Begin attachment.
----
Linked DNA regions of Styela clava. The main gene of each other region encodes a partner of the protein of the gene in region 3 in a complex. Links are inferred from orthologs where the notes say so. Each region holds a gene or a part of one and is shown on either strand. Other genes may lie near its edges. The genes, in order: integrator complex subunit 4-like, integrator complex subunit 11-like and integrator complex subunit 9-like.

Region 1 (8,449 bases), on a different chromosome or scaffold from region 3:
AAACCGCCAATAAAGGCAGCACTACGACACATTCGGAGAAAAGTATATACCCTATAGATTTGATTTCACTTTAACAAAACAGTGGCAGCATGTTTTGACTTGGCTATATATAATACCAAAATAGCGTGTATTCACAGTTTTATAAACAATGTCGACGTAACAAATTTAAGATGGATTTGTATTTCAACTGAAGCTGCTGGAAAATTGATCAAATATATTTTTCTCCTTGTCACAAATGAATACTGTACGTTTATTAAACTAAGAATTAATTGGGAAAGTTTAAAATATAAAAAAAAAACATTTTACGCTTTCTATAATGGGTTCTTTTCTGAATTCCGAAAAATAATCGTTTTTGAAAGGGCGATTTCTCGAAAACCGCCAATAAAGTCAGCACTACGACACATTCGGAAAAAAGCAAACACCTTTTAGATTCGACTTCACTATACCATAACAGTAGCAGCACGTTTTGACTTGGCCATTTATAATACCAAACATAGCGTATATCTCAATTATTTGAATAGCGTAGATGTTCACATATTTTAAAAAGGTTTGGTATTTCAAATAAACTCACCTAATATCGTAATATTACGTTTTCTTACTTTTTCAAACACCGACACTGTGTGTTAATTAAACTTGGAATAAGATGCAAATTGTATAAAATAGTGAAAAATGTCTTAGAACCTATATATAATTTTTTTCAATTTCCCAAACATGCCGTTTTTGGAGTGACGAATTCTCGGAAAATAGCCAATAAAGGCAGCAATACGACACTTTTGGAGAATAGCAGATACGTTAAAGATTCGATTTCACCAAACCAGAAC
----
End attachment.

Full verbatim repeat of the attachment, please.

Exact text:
Linked DNA regions of Styela clava. The main gene of each other region encodes a partner of the protein of the gene in region 3 in a complex. Links are inferred from orthologs where the notes say so. Each region holds a gene or a part of one and is shown on either strand. Other genes may lie near its edges. The genes, in order: integrator complex subunit 4-like, integrator complex subunit 11-like and integrator complex subunit 9-like.

Region 1 (8,449 bases), on a different chromosome or scaffold from region 3:
AAACCGCCAATAAAGGCAGCACTACGACACATTCGGAGAAAAGTATATACCCTATAGATTTGATTTCACTTTAACAAAACAGTGGCAGCATGTTTTGACTTGGCTATATATAATACCAAAATAGCGTGTATTCACAGTTTTATAAACAATGTCGACGTAACAAATTTAAGATGGATTTGTATTTCAACTGAAGCTGCTGGAAAATTGATCAAATATATTTTTCTCCTTGTCACAAATGAATACTGTACGTTTATTAAACTAAGAATTAATTGGGAAAGTTTAAAATATAAAAAAAAAACATTTTACGCTTTCTATAATGGGTTCTTTTCTGAATTCCGAAAAATAATCGTTTTTGAAAGGGCGATTTCTCGAAAACCGCCAATAAAGTCAGCACTACGACACATTCGGAAAAAAGCAAACACCTTTTAGATTCGACTTCACTATACCATAACAGTAGCAGCACGTTTTGACTTGGCCATTTATAATACCAAACATAGCGTATATCTCAATTATTTGAATAGCGTAGATGTTCACATATTTTAAAAAGGTTTGGTATTTCAAATAAACTCACCTAATATCGTAATATTACGTTTTCTTACTTTTTCAAACACCGACACTGTGTGTTAATTAAACTTGGAATAAGATGCAAATTGTATAAAATAGTGAAAAATGTCTTAGAACCTATATATAATTTTTTTCAATTTCCCAAACATGCCGTTTTTGGAGTGACGAATTCTCGGAAAATAGCCAATAAAGGCAGCAATACGACACTTTTGGAGAATAGCAGATACGTTAAAGATTCGATTTCACCAAACCAGAAC